Tackling the French Pyrenees
Two Pocket Crusoe owners take on the toughest climb of their lives:
We are always a bit apprehensive when we close the Samsonite lids on our Crusoes, wondering whether a curious TSA inspector might dislodge our careful placement of each component into the suitcase. The bikes have flown nearly a dozen times, and other than a few superficial bumps and bruises, the Ultegra shifters, derailleurs, wheels and other components have always survived the journey. This time was no different- the bikes arrived in Toulouse, France, with no evidence that TSA even opened the suitcases.
It was our 6th trip to Europe and second trip to France with the bikes, and this time we wanted to visit the Pyrenees, which we knew would include some challenging climbs. Although we have roughly 10,000 miles on the bikes, we have never tested them on the hills we were likely to encounter in the Pyrenees, especially when carrying packs.
On all of our trips, Nancy and I research the regions/locales that we are interested in visiting, but we do not plan our routes ahead of time. We generally reserve a hotel in the arrival city, often near the airport, for our arrival and departure days. This allows us to store our suitcases in the hotel while we are touring. Other lodging arrangements are made on a day-by-day basis, usually in 2-3 star hotels. We gave up camping years ago, opting instead for a soft bed and the other luxuries of ‘credit-card’ camping.
During our trip, we choose our daily routes based on the following criteria 1) cities we would like to visit/ points of interest, 2) anticipated weather, and 3) when and where we need to end up to catch our return flight. The beauty of touring in Western Europe is the proximity of small towns, offering wonderful historical character and inexpensive last-minute lodging opportunities (often with negotiable rates during off-season).
We started our trip on Sept. 17, heading west and south from Toulouse toward the Pyrenees- the weather was looking good. After one night in Auch, and a second in Tarbes, we arrived in Argeles Gasost, a beautiful town in the foothills of the Pyrenees. This was a great starting point for some of the famous climbs in the Tour de France. Nancy and I decided to begin our first serious climb by heading up the Col du Tourmalet. We decided to do this climb without packs, in part because we were uncertain how the bikes (and Nancy and I!) would handle such long down hills on narrow roads, with numerous switchbacks and steep drop-offs. We were especially concerned because we were carrying nearly 35-40 lbs on each bike, which in Nancy’s case is more than a third of her total body weight. So we made a reservation for a second night in Argeles Gazost, left our gear, and headed out in the morning on what turned out to be a cloud-free, 70 F day.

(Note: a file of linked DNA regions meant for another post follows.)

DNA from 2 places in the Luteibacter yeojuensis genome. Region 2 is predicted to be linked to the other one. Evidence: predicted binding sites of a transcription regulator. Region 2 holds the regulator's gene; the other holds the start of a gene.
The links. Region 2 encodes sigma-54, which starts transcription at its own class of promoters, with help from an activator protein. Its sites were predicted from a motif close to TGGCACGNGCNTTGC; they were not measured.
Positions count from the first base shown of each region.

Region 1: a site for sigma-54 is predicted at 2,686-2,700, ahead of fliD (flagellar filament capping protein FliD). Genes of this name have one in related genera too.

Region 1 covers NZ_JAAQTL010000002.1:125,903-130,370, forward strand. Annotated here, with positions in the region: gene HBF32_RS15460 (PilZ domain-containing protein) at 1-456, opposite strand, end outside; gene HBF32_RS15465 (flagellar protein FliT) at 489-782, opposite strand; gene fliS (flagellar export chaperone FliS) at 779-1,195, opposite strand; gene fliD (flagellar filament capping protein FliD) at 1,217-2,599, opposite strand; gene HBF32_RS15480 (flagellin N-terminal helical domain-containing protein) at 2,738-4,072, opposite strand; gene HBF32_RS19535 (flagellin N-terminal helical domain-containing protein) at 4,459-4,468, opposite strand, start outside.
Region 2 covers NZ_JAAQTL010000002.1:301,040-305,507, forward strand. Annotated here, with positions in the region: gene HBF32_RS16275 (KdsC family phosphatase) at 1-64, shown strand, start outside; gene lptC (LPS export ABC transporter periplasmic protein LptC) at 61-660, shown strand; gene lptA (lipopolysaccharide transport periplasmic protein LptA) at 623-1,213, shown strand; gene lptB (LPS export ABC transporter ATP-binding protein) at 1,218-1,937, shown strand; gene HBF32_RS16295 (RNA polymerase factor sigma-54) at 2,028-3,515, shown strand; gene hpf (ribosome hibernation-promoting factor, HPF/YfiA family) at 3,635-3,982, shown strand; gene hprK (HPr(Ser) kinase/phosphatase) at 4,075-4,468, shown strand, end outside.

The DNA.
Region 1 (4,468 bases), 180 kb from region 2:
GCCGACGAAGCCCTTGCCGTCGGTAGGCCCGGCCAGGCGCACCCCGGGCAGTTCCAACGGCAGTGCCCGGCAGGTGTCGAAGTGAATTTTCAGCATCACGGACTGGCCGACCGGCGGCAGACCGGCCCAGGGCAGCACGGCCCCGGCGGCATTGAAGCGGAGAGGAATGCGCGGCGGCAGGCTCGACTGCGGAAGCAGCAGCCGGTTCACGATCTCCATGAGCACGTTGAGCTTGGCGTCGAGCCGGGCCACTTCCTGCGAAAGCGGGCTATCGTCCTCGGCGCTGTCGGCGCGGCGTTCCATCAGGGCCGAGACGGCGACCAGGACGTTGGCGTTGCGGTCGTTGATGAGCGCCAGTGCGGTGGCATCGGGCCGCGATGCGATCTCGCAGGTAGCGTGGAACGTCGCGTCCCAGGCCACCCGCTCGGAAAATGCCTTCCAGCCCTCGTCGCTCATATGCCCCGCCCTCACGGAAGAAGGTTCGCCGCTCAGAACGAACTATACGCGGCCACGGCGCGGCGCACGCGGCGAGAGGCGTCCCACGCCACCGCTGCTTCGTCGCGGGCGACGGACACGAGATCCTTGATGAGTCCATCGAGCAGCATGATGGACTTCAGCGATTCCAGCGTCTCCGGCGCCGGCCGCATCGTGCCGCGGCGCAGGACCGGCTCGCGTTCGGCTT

After an 18 km (11 mile) slightly uphill warm-up toward the town of St-Sauveur, we began the climb itself, which is approx. 19 km (12 miles), averaging 7.5 % grade, with the pitch approaching 10-11% in some places near the top. What a spectacular ride, with dozens of other bikers also making the famous climb on this Sunday morning. As expected, we were the only two riding on Bike Fridays, but we met another rider on the way up from the UK who instantly recognized the bikes and struck up a conversation with us. There was a near party atmosphere at the top of the climb, with bikers of all ages and abilities, taking memorable snapshots. The ride back down was equally spectacular.
After gaining some level of confidence on the Tourmalet, we headed west with our packs to tackle other climbs as we made our way toward the Atlantic. By the end of the first week, we had climbed Col du Soulor, Col d’ Aubisque, Col de Marie-Blanque, and Col Bagargui. The roads were narrow but in excellent condition, and the only obstacles were sheep, cows and horses that wandered onto the road while freely grazing the hillsides. Col Bagargui was a bit of a surprise since the there were several kilometers above 10% grade, including one kilometer at 13% (signs marking each kilometer inform you of what grade lies ahead). Climbing with our packs made this last climb very challenging, and we could barely keep a fast walking pace on the steepest portions (thankfully we outfitted the bikes with a triple crankset!). The bikes performed beautifully both up and down; the only technical issue was an occasional squeaky brake pad, which had the unexpected benefit of shooing the livestock on long descents.
After reaching the Atlantic in St. Jean Pied de Port, we headed south to San Sebastian, Spain, taking a gorgeous coastal route along Monte Jaizkibel. From there we decided to head back into France and up to the city of Bordeaux. Riding north from Bayonne is flat and somewhat less scenic, so after crossing the border we put in a couple of longer days, in order to leave time for wine tasting in and around Bordeaux. From there we made a short jaunt to the medieval town of St. Emilion. The riding north of St Emilion was beautiful- but after a couple of day rides, we ran out of time so we took a train back to Toulouse to catch our return flight.
Prior to our trip, we were uncertain about taking our Friday’s into the Pyrenees, not because of the challenging climbs, but rather the long descents with gear, often on narrow roads lacking guardrails. Although disc brakes would have added a measure of comfort, the V-brakes (with new pads!) did well. We are always amazed at how comfortable these bikes are, and how well they perform- we averaged roughly 45 miles per day for nearly 3 weeks and we had no technical issues. This last trip convinced us that these bikes can handle any terrain, anywhere, with style. Ride on!
Chris Andersen and Nancy Dunton
*The Pocket Crusoe was recently renamed the New World Tourist Lite- you can learn more about the New World Tourist by clicking the link.